If you are like most Canadians, the investment choices you make during your working years may have a significant impact on your retirement. But the importance of smart investing doesn’t end when you retire. In fact, post-retirement investing can have an even larger impact on your retirement well-being. There are two reasons why.
First, retirements are much longer now. Many Canadians are living well into their late 80s and 90s. At the same time, many are retiring, semi-retiring or switching to less remunerative pursuits earlier. So, those leaving full time work at age 60 or 65 must consider the potential for a retirement of 30 years or more. As a result, many will be investing for a longer time period after their retirement date than during their working years.
Second, there is more money at stake. Hopefully your nest egg will grow as you approach retirement (assuming decent market conditions). Also, at some point you may receive a large cash infusion from an inheritance, from downsizing your residence, or selling a business. Or perhaps you have an employer RRSP or other plan that may be switched at retirement to a personal RRSP, LIRA or other registered account that you manage.
Given increased longevity and relatively large portfolios, a modest increase in your investment rate of return during retirement can have a meaningful impact on financial well-being. If you are among the millions of Canadians who invest through mutual funds, your greatest opportunity to increase returns may be to reduce your costs. Consider the following simple example.
When they retire at age 60, Nicole and Michael will have accumulated a combined $1 million in their RRSPs, which are invested in balanced mutual funds. They plan to withdraw $67,000 from their RRSPs annually. Let’s assume the mutual funds will produce an average return of 6% before charges of 2.25%, thereby providing a net annual return of 3.75%. At this rate, the RRSP will last until Nicole and Michael are age 83.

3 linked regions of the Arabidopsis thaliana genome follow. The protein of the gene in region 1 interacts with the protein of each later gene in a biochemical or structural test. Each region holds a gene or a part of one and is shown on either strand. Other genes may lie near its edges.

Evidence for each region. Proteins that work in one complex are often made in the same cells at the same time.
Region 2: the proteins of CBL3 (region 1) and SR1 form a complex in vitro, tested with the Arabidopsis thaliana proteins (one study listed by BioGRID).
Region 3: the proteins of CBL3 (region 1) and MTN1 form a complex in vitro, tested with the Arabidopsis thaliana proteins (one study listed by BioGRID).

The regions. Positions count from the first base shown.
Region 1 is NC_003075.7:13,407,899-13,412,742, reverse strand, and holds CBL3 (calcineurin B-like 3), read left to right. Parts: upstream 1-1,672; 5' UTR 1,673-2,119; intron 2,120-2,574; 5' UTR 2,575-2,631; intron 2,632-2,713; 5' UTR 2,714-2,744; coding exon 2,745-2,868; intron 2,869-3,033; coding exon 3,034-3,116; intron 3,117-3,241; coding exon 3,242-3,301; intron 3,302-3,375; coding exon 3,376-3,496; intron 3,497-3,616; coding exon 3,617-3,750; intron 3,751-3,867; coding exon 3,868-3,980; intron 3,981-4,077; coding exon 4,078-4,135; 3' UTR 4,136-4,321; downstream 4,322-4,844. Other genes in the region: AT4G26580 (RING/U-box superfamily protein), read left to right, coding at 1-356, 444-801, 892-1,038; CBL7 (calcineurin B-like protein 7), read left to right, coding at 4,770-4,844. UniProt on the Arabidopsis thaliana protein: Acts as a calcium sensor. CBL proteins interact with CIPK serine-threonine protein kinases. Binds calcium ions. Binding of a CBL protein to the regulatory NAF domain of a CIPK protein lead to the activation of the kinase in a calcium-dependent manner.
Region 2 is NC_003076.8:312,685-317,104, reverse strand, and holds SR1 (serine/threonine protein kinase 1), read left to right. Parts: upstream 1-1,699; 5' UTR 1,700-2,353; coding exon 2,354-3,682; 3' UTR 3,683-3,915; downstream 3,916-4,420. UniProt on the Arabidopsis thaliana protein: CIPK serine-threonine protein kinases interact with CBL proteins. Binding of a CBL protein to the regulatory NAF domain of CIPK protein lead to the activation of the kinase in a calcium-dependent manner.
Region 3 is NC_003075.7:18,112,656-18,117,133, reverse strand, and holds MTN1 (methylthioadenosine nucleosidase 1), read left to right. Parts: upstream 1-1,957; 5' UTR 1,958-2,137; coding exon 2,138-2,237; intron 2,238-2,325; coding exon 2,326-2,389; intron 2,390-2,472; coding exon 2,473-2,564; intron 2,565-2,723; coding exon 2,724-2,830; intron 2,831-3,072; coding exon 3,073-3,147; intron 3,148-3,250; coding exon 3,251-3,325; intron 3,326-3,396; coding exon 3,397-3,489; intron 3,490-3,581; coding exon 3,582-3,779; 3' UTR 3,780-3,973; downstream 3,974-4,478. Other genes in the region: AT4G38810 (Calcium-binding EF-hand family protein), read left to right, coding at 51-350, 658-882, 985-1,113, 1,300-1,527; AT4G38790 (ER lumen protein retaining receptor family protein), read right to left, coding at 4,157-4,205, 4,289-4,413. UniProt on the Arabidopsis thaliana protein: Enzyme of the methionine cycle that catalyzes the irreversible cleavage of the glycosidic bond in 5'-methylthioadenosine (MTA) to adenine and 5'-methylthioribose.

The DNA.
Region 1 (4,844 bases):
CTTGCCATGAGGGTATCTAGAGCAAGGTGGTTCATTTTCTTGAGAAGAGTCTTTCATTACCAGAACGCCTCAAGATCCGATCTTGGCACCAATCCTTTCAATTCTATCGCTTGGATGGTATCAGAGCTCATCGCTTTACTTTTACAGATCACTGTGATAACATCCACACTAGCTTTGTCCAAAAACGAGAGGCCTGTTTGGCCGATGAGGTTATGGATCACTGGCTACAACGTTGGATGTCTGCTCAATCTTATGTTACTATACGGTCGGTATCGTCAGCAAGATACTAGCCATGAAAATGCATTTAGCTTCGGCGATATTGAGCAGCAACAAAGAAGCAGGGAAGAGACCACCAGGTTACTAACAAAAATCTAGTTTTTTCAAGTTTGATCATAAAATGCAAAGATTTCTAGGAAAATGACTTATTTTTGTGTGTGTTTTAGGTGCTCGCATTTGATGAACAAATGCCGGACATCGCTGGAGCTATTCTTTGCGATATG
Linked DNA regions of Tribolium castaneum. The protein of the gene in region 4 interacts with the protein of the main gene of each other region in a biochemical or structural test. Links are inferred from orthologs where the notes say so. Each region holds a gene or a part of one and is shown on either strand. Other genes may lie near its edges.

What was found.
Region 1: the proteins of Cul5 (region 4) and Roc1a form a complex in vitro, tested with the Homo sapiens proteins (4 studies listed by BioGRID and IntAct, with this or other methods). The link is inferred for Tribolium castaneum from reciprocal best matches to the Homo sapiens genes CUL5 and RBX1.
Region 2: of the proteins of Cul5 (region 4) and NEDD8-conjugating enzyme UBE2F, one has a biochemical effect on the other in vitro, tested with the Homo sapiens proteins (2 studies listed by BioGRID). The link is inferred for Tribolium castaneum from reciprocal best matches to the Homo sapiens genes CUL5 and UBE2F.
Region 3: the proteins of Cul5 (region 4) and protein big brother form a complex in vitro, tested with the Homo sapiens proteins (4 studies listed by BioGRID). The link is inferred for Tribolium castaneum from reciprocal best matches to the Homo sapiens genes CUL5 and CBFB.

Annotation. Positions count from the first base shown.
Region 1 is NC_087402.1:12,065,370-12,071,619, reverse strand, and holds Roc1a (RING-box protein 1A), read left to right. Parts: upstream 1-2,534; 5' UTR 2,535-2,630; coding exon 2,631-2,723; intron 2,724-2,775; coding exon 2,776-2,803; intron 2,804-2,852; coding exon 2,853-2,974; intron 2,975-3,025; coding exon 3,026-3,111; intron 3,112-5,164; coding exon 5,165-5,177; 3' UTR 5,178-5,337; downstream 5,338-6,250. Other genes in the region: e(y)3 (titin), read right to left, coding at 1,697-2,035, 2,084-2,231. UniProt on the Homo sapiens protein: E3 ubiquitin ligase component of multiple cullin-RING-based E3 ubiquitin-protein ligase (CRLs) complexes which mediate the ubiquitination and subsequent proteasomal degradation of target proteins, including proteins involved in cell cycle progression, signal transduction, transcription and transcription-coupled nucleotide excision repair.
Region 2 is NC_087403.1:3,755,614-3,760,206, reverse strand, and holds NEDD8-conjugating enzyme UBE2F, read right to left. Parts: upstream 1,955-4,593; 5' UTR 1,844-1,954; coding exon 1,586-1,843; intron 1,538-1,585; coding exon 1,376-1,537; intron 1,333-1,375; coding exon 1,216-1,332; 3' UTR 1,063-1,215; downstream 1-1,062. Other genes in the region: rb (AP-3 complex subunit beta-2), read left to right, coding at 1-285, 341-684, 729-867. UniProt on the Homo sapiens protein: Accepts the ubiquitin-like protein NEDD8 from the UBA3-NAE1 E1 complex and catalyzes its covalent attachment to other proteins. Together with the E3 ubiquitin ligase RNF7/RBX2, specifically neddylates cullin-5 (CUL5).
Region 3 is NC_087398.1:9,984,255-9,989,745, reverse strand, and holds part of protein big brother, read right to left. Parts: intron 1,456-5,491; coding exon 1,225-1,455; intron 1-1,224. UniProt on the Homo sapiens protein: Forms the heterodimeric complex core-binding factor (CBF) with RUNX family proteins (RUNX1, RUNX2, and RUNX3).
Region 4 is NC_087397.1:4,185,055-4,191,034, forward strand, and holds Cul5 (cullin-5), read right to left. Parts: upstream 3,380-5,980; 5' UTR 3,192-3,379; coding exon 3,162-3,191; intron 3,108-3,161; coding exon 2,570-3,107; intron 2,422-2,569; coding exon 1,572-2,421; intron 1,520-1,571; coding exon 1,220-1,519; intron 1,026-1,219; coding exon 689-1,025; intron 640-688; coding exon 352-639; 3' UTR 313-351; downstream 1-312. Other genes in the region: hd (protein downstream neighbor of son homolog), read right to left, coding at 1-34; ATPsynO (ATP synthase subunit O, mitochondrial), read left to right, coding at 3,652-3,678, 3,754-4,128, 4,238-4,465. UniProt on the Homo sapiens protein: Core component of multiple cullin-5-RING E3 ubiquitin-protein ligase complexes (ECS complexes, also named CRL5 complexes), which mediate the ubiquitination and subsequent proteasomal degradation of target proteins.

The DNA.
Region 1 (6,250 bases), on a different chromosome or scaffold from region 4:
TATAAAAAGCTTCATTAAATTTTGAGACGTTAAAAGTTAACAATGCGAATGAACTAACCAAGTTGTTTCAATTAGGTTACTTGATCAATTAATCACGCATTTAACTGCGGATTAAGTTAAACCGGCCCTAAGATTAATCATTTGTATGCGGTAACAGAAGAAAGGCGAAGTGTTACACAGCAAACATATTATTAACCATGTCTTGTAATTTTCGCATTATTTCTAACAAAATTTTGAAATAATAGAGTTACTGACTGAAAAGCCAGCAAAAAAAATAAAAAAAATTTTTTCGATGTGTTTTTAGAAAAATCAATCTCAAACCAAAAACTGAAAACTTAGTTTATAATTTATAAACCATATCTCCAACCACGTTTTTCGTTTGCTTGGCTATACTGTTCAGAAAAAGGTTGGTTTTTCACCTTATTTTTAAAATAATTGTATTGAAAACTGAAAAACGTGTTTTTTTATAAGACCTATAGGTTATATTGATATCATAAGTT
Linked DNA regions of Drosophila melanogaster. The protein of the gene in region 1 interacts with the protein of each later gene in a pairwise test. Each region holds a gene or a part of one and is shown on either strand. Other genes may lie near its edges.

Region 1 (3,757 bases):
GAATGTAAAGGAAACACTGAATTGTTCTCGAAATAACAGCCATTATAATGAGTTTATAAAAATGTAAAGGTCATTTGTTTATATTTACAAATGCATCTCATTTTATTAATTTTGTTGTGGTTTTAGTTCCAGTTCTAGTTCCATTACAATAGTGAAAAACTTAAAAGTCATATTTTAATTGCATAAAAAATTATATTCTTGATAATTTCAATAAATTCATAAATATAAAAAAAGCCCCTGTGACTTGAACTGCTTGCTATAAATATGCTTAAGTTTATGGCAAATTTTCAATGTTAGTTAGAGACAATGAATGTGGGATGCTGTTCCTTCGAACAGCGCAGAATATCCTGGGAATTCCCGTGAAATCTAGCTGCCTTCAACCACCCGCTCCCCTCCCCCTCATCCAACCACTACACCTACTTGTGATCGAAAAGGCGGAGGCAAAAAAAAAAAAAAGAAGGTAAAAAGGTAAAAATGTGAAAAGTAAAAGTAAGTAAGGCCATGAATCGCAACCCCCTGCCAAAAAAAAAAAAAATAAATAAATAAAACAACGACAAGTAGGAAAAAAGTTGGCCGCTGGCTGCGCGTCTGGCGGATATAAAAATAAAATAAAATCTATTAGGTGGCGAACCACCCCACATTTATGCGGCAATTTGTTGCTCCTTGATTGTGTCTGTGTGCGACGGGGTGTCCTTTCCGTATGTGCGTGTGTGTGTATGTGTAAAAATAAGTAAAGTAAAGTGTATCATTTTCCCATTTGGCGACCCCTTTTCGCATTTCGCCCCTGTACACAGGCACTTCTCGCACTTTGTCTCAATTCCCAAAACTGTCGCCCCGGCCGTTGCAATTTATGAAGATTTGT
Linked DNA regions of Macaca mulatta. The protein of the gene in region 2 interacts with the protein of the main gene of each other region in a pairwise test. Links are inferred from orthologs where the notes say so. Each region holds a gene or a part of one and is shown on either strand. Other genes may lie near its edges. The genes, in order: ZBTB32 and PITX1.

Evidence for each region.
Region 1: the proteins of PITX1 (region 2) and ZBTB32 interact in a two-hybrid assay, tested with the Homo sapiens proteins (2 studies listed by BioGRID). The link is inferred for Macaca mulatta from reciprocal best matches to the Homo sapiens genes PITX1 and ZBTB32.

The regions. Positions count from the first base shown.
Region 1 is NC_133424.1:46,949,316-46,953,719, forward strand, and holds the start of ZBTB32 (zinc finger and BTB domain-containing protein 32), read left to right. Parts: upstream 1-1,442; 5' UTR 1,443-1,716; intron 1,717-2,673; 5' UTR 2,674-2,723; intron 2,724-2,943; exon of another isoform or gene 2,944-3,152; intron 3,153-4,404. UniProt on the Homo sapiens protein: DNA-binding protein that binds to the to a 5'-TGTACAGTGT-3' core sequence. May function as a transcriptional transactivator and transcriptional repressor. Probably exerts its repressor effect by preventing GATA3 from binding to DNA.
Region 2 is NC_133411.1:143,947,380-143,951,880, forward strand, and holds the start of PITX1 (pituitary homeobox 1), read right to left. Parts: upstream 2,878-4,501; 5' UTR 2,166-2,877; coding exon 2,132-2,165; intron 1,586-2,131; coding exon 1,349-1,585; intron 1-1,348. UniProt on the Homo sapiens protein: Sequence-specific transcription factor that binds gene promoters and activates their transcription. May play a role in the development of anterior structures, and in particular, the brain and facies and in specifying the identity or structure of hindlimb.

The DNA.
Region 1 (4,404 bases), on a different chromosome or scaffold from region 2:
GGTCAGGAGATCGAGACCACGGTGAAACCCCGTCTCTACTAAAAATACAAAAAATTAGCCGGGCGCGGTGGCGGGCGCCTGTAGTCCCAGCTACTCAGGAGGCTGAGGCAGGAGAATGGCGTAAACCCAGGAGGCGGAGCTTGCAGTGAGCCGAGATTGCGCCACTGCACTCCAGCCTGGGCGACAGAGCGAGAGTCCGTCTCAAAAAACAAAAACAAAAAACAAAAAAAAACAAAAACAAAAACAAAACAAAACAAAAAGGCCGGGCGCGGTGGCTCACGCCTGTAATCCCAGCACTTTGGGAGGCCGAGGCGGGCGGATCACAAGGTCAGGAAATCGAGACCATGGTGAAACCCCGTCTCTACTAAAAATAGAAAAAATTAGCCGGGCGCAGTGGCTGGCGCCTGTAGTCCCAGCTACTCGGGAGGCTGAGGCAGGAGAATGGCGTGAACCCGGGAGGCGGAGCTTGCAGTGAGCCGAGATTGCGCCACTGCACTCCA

If they were to switch to lower cost index ETFs, whether through the same advisor or a new one, and generate the same average 6% return before total charges of 1.25%, their net annual return would be 4.75%. This 1% extra net return would enable the couple to continue drawing $67,000 for an additional four years to age 87.
Alternatively, if Nicole and Michael were to switch to DIY investing and buy balanced ETFs which produce the same average 6% return before charges of 0.25%, their net annual return would be 5.75% giving them a total of 12 additional years of $67,000 withdrawals to age 95. In total, a 2% reduction in costs would produce about $800,000 in added lifetime income assuming the same pre-fee return.
How long will your nest egg last?
Assume a $1 million nest egg invested at age 60, earning 6% before fees with annual withdrawals of $67,000
How can you determine whether you should reduce your investment costs in order to make your nest egg last longer? First, take some time to improve your knowledge of investment basics. The industry portrays investing as mysterious and complex, but it can be quite simple. Don’t be intimidated. You might even enjoy the learning experience and the increased confidence that comes with it! There are some great online sources like OSC’s Get Smarter About Money, BCSC’s InvestRight and this publication, as well as some excellent books focused on lower cost investing (one of my favourites is John Bogle’s Little Book of Common Sense Investing).
— to moneysense.ca